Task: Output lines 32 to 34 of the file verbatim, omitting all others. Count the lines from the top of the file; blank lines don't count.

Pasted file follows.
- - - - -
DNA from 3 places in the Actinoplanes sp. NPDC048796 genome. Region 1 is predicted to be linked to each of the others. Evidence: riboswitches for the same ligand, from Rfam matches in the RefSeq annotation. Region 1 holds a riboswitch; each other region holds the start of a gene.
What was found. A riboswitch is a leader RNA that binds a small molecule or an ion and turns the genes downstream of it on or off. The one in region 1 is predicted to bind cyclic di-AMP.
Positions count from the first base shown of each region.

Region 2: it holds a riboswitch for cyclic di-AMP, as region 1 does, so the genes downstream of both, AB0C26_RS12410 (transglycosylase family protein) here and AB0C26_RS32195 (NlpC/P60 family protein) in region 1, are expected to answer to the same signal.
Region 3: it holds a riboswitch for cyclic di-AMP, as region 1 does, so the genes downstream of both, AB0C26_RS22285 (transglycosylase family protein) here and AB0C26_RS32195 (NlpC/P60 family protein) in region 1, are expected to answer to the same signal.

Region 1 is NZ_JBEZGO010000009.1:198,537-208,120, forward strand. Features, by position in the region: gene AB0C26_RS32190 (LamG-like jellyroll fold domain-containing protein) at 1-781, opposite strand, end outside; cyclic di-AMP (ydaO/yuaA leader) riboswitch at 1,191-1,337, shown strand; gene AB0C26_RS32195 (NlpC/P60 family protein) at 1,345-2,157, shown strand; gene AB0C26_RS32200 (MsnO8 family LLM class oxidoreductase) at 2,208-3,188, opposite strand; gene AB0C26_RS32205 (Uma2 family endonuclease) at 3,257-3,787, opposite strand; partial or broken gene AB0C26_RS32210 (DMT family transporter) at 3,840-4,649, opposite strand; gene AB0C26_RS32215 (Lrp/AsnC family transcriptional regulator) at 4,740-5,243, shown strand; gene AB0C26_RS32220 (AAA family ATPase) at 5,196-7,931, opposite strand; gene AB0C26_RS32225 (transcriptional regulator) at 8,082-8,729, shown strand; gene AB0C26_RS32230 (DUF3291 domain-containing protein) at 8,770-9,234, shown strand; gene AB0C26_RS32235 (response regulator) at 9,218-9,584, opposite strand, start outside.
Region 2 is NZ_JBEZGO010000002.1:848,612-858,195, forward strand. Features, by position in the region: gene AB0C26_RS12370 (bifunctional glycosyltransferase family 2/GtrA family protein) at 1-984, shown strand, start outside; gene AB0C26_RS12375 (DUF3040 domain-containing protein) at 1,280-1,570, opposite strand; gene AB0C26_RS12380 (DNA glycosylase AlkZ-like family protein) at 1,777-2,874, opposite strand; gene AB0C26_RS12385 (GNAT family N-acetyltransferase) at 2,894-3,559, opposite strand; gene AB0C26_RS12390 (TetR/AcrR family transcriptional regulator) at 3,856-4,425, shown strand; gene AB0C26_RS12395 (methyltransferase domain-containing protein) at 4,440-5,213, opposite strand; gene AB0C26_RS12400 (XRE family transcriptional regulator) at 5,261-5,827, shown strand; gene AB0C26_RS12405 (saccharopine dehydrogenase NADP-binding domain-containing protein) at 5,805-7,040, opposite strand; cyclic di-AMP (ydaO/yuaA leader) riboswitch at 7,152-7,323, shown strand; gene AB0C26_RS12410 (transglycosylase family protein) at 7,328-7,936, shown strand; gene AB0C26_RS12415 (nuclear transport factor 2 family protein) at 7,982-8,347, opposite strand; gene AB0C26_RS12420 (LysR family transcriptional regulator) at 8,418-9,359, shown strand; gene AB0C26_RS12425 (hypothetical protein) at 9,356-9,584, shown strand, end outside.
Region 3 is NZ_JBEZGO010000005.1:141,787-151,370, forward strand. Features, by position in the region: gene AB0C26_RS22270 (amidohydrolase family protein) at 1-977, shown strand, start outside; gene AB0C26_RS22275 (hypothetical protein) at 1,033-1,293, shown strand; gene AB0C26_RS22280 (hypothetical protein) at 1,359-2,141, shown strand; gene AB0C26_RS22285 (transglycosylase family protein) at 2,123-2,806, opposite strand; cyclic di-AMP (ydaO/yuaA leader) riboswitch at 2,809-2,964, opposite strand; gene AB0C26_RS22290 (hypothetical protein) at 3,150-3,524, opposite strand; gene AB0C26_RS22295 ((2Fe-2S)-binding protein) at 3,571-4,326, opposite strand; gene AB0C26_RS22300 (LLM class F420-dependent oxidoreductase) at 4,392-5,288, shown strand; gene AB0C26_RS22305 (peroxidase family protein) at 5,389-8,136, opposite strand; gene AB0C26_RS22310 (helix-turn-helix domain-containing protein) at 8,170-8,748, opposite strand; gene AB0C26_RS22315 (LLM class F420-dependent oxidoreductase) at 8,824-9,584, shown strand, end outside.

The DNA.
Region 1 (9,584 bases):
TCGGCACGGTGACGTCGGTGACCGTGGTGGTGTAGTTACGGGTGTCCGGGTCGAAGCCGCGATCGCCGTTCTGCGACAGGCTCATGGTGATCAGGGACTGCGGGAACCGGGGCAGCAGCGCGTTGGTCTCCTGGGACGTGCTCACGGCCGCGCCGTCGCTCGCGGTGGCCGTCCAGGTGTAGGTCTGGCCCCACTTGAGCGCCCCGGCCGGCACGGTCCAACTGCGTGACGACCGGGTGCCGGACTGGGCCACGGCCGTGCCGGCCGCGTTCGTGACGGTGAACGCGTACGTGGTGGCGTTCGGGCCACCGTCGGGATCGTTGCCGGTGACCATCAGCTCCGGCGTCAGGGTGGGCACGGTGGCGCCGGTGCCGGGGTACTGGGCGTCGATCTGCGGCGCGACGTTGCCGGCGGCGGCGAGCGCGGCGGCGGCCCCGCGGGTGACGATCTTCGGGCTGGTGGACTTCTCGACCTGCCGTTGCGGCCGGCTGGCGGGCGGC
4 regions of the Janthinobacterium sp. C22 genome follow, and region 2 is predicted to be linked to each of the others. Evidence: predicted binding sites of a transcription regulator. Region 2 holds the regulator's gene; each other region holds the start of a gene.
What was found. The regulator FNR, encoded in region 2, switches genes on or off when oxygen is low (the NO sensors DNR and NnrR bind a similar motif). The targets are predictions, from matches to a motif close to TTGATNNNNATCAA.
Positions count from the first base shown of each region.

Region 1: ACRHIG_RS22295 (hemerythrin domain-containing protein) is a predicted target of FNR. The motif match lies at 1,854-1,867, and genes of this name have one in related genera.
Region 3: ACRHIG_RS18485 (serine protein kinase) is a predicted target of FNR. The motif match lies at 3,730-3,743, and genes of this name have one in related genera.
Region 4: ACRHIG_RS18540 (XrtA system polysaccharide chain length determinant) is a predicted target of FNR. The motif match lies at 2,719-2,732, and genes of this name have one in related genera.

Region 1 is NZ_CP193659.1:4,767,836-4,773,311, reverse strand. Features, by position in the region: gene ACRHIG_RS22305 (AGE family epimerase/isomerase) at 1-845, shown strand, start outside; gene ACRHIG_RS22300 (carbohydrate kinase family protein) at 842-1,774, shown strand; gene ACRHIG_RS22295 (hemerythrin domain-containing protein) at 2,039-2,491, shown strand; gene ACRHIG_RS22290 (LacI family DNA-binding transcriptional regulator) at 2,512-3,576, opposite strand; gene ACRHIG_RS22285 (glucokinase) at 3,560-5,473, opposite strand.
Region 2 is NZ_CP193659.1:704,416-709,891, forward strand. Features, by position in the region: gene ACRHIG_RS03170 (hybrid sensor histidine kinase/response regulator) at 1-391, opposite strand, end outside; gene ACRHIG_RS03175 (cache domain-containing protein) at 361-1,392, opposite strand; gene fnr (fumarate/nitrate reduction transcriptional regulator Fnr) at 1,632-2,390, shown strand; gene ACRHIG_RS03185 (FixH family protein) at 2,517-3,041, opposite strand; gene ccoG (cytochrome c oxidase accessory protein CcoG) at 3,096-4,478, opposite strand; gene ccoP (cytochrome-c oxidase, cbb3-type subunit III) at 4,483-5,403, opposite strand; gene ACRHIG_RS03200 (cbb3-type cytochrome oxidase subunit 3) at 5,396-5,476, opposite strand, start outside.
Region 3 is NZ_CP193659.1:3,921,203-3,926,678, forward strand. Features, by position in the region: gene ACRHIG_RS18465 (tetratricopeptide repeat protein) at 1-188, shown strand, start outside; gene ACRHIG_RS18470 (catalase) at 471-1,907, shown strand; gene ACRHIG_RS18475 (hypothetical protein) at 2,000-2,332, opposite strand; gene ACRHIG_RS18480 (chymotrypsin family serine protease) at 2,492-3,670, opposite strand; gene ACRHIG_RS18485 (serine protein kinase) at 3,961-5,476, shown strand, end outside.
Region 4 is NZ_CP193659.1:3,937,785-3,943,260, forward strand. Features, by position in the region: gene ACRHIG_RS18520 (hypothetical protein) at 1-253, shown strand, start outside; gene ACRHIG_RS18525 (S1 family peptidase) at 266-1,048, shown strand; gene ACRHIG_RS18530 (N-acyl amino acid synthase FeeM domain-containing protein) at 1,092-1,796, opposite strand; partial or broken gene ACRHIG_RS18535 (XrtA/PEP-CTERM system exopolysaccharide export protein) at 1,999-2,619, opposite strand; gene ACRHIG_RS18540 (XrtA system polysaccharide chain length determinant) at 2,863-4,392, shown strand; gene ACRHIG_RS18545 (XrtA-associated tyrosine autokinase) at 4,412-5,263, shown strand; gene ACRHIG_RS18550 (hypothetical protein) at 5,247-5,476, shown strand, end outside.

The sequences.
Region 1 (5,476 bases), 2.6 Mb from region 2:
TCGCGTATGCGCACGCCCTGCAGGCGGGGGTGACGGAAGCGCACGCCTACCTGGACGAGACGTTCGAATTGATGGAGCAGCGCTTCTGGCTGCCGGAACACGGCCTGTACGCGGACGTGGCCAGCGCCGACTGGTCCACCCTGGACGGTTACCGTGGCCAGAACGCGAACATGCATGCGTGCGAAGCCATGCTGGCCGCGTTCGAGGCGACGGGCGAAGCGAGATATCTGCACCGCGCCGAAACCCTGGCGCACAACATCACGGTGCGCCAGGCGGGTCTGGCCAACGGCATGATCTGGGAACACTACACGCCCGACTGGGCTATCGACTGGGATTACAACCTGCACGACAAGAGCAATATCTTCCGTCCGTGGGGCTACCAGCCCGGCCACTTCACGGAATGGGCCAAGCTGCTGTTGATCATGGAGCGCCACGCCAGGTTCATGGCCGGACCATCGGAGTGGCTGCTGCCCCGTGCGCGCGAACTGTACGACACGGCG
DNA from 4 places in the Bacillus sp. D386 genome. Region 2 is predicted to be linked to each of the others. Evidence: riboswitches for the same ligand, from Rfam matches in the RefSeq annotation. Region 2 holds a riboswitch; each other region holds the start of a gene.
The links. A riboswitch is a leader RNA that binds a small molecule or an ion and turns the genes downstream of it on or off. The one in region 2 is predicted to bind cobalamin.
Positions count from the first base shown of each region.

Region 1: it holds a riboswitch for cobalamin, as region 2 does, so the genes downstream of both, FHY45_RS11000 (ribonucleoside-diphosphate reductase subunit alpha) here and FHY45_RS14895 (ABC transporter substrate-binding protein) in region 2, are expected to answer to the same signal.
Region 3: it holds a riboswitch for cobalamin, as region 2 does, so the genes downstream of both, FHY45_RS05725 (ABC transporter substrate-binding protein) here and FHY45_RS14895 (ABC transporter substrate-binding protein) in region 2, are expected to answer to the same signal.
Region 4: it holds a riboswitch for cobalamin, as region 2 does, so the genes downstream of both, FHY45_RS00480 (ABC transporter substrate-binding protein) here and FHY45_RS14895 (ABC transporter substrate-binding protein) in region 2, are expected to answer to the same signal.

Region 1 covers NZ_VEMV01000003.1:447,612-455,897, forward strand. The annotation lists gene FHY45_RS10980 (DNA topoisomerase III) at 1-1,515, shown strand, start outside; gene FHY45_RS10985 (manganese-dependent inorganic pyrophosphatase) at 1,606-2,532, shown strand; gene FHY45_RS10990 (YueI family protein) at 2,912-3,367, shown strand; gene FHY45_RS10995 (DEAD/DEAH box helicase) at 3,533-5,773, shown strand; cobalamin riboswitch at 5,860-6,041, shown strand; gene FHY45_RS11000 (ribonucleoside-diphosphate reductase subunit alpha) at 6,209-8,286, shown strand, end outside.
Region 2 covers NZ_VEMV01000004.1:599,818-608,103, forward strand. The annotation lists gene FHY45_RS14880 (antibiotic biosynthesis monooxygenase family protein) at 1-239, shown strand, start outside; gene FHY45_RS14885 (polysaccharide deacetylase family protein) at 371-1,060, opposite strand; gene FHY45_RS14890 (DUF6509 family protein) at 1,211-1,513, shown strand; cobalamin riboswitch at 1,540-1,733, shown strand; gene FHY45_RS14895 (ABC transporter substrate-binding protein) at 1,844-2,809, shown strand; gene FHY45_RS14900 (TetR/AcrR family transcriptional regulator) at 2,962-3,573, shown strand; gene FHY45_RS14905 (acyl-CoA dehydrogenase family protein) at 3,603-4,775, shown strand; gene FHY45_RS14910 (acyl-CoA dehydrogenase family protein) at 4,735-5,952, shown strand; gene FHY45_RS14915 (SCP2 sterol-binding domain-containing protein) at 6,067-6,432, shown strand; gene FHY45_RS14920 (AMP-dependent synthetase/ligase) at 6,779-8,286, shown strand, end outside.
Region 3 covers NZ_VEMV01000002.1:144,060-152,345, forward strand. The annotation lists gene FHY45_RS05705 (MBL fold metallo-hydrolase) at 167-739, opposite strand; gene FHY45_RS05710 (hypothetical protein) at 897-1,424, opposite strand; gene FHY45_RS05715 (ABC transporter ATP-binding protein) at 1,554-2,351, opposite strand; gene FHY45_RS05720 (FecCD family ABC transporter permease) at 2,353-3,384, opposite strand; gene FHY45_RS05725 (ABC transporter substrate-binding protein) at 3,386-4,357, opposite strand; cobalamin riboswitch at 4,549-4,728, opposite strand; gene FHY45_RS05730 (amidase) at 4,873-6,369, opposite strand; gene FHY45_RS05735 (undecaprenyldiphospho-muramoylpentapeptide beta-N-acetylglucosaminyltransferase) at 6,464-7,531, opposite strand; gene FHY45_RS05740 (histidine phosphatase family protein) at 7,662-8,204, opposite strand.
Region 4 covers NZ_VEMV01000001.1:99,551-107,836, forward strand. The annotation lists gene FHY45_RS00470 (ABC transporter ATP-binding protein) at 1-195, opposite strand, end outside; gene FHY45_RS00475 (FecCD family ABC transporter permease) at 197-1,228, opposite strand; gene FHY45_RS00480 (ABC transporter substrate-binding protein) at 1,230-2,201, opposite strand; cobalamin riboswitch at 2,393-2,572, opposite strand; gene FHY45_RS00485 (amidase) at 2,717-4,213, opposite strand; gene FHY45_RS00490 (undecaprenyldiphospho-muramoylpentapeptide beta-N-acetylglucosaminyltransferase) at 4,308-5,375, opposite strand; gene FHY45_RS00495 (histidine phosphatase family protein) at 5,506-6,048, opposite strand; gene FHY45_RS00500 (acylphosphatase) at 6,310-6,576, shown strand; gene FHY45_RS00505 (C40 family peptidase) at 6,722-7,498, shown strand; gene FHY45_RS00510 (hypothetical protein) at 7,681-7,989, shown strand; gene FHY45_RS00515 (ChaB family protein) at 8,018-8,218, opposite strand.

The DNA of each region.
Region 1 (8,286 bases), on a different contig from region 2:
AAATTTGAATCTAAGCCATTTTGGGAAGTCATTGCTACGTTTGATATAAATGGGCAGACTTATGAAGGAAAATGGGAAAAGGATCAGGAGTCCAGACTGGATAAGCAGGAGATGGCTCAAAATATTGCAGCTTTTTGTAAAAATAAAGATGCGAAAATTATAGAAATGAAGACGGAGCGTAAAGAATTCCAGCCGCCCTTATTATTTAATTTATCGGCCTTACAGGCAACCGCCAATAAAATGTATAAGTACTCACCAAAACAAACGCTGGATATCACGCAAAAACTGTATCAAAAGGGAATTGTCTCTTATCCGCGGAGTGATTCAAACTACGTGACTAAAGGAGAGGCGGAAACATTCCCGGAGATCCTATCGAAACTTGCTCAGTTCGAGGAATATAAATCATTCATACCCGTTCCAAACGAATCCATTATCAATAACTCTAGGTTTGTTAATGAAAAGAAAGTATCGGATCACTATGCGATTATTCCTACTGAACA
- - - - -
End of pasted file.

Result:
Region 2 covers NZ_VEMV01000004.1:599,818-608,103, forward strand. The annotation lists gene FHY45_RS14880 (antibiotic biosynthesis monooxygenase family protein) at 1-239, shown strand, start outside; gene FHY45_RS14885 (polysaccharide deacetylase family protein) at 371-1,060, opposite strand; gene FHY45_RS14890 (DUF6509 family protein) at 1,211-1,513, shown strand; cobalamin riboswitch at 1,540-1,733, shown strand; gene FHY45_RS14895 (ABC transporter substrate-binding protein) at 1,844-2,809, shown strand; gene FHY45_RS14900 (TetR/AcrR family transcriptional regulator) at 2,962-3,573, shown strand; gene FHY45_RS14905 (acyl-CoA dehydrogenase family protein) at 3,603-4,775, shown strand; gene FHY45_RS14910 (acyl-CoA dehydrogenase family protein) at 4,735-5,952, shown strand; gene FHY45_RS14915 (SCP2 sterol-binding domain-containing protein) at 6,067-6,432, shown strand; gene FHY45_RS14920 (AMP-dependent synthetase/ligase) at 6,779-8,286, shown strand, end outside.
Region 3 covers NZ_VEMV01000002.1:144,060-152,345, forward strand. The annotation lists gene FHY45_RS05705 (MBL fold metallo-hydrolase) at 167-739, opposite strand; gene FHY45_RS05710 (hypothetical protein) at 897-1,424, opposite strand; gene FHY45_RS05715 (ABC transporter ATP-binding protein) at 1,554-2,351, opposite strand; gene FHY45_RS05720 (FecCD family ABC transporter permease) at 2,353-3,384, opposite strand; gene FHY45_RS05725 (ABC transporter substrate-binding protein) at 3,386-4,357, opposite strand; cobalamin riboswitch at 4,549-4,728, opposite strand; gene FHY45_RS05730 (amidase) at 4,873-6,369, opposite strand; gene FHY45_RS05735 (undecaprenyldiphospho-muramoylpentapeptide beta-N-acetylglucosaminyltransferase) at 6,464-7,531, opposite strand; gene FHY45_RS05740 (histidine phosphatase family protein) at 7,662-8,204, opposite strand.
Region 4 covers NZ_VEMV01000001.1:99,551-107,836, forward strand. The annotation lists gene FHY45_RS00470 (ABC transporter ATP-binding protein) at 1-195, opposite strand, end outside; gene FHY45_RS00475 (FecCD family ABC transporter permease) at 197-1,228, opposite strand; gene FHY45_RS00480 (ABC transporter substrate-binding protein) at 1,230-2,201, opposite strand; cobalamin riboswitch at 2,393-2,572, opposite strand; gene FHY45_RS00485 (amidase) at 2,717-4,213, opposite strand; gene FHY45_RS00490 (undecaprenyldiphospho-muramoylpentapeptide beta-N-acetylglucosaminyltransferase) at 4,308-5,375, opposite strand; gene FHY45_RS00495 (histidine phosphatase family protein) at 5,506-6,048, opposite strand; gene FHY45_RS00500 (acylphosphatase) at 6,310-6,576, shown strand; gene FHY45_RS00505 (C40 family peptidase) at 6,722-7,498, shown strand; gene FHY45_RS00510 (hypothetical protein) at 7,681-7,989, shown strand; gene FHY45_RS00515 (ChaB family protein) at 8,018-8,218, opposite strand.